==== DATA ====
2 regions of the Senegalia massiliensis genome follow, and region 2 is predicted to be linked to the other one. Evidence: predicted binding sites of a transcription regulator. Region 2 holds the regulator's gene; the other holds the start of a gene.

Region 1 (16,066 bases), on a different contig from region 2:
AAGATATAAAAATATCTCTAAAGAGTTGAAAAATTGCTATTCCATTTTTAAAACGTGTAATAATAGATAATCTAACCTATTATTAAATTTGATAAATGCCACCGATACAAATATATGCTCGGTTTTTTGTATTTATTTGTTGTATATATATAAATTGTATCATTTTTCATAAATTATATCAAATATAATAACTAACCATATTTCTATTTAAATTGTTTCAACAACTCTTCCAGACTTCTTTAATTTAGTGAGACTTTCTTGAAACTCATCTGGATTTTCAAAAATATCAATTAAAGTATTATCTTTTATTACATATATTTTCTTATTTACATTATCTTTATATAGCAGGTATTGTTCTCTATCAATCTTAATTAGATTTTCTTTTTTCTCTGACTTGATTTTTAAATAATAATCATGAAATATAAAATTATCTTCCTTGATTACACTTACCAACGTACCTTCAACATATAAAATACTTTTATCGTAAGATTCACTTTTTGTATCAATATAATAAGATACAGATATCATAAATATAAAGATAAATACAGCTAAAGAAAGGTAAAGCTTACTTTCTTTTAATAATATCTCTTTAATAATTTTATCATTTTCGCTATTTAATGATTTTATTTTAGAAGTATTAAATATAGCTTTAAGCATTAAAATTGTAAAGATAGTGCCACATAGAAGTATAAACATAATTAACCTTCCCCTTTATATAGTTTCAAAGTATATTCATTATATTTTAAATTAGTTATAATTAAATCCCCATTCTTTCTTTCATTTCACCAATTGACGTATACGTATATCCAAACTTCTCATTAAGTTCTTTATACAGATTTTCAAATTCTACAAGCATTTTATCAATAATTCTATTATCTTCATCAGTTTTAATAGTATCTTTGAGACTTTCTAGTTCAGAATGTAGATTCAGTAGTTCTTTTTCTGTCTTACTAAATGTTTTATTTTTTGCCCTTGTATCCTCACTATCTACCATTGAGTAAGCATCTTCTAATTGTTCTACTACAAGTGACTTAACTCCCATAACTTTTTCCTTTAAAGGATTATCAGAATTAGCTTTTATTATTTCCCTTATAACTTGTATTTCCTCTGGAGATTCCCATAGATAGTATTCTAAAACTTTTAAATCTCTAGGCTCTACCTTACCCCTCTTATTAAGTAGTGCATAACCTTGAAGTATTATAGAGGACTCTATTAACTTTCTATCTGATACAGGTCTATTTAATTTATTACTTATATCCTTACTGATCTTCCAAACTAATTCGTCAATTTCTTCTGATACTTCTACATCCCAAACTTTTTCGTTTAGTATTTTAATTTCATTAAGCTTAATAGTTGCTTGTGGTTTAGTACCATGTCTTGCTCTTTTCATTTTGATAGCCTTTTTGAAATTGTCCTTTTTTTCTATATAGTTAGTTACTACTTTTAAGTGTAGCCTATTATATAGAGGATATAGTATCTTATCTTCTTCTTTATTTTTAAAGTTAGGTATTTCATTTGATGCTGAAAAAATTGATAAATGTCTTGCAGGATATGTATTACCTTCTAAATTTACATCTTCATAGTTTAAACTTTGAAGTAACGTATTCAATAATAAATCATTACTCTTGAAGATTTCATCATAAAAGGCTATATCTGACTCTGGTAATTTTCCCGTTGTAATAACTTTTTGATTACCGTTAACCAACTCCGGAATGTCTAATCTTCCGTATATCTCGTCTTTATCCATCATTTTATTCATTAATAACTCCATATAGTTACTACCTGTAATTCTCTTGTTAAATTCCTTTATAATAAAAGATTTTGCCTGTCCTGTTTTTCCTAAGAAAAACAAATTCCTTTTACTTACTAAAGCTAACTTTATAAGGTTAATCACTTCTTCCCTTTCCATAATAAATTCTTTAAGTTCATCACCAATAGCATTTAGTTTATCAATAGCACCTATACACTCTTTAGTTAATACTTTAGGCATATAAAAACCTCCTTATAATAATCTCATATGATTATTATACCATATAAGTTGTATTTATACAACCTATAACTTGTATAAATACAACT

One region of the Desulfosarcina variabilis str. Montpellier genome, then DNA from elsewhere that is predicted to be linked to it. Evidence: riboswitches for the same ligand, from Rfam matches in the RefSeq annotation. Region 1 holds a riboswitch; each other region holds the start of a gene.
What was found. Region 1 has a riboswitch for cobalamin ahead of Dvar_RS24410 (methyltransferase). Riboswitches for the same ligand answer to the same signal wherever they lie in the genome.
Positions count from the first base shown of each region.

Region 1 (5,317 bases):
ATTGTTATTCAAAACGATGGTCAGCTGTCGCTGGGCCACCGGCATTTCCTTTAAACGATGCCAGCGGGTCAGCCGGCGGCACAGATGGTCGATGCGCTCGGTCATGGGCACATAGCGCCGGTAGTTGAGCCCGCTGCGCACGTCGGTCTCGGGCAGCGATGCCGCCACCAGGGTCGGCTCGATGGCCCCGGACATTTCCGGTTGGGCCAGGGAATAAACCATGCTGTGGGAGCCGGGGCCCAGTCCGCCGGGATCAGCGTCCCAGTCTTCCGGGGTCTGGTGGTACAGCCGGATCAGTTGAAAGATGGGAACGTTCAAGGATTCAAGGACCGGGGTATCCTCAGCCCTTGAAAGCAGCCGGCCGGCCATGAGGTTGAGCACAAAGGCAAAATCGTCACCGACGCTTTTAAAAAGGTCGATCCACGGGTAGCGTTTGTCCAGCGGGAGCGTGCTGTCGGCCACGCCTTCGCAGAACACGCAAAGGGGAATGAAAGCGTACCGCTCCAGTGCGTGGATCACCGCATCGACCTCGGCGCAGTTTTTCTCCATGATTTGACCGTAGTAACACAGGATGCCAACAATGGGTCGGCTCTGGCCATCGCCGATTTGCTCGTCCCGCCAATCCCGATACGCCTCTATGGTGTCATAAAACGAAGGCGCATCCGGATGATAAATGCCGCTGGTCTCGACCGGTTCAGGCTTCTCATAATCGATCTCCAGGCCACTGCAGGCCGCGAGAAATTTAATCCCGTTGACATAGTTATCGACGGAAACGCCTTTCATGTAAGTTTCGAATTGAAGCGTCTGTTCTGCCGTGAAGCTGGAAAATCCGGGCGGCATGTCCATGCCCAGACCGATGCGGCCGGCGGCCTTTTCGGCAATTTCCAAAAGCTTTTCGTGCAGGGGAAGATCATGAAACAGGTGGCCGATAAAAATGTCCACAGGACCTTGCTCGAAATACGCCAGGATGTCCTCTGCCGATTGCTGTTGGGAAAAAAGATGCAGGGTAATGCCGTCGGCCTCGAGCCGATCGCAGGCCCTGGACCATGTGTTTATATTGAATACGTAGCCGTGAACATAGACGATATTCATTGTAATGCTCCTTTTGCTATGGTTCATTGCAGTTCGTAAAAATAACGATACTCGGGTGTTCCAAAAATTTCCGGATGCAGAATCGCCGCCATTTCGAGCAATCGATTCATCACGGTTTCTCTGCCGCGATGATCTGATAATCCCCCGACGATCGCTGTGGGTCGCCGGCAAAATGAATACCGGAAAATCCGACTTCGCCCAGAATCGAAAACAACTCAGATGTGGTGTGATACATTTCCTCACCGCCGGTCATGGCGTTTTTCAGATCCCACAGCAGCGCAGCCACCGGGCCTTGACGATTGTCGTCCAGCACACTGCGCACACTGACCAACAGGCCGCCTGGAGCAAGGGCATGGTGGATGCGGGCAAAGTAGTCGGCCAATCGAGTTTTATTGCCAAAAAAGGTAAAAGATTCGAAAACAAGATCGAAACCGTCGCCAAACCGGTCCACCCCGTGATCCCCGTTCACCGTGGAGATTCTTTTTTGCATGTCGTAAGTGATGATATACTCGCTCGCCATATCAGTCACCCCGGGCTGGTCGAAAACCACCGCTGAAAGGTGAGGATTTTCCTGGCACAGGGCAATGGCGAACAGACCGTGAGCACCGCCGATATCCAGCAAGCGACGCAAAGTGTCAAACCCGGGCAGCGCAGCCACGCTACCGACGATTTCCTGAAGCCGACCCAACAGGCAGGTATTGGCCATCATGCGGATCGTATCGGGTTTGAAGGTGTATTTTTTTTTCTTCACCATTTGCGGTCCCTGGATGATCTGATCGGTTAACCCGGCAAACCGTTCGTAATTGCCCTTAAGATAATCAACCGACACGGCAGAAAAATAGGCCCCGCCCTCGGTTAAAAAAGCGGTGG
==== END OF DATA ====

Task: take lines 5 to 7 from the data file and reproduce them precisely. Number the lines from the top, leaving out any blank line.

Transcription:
What was found. Region 1 has a riboswitch for cobalamin ahead of Dvar_RS24410 (methyltransferase). Riboswitches for the same ligand answer to the same signal wherever they lie in the genome.
Positions count from the first base shown of each region.

Region 1 (5,317 bases):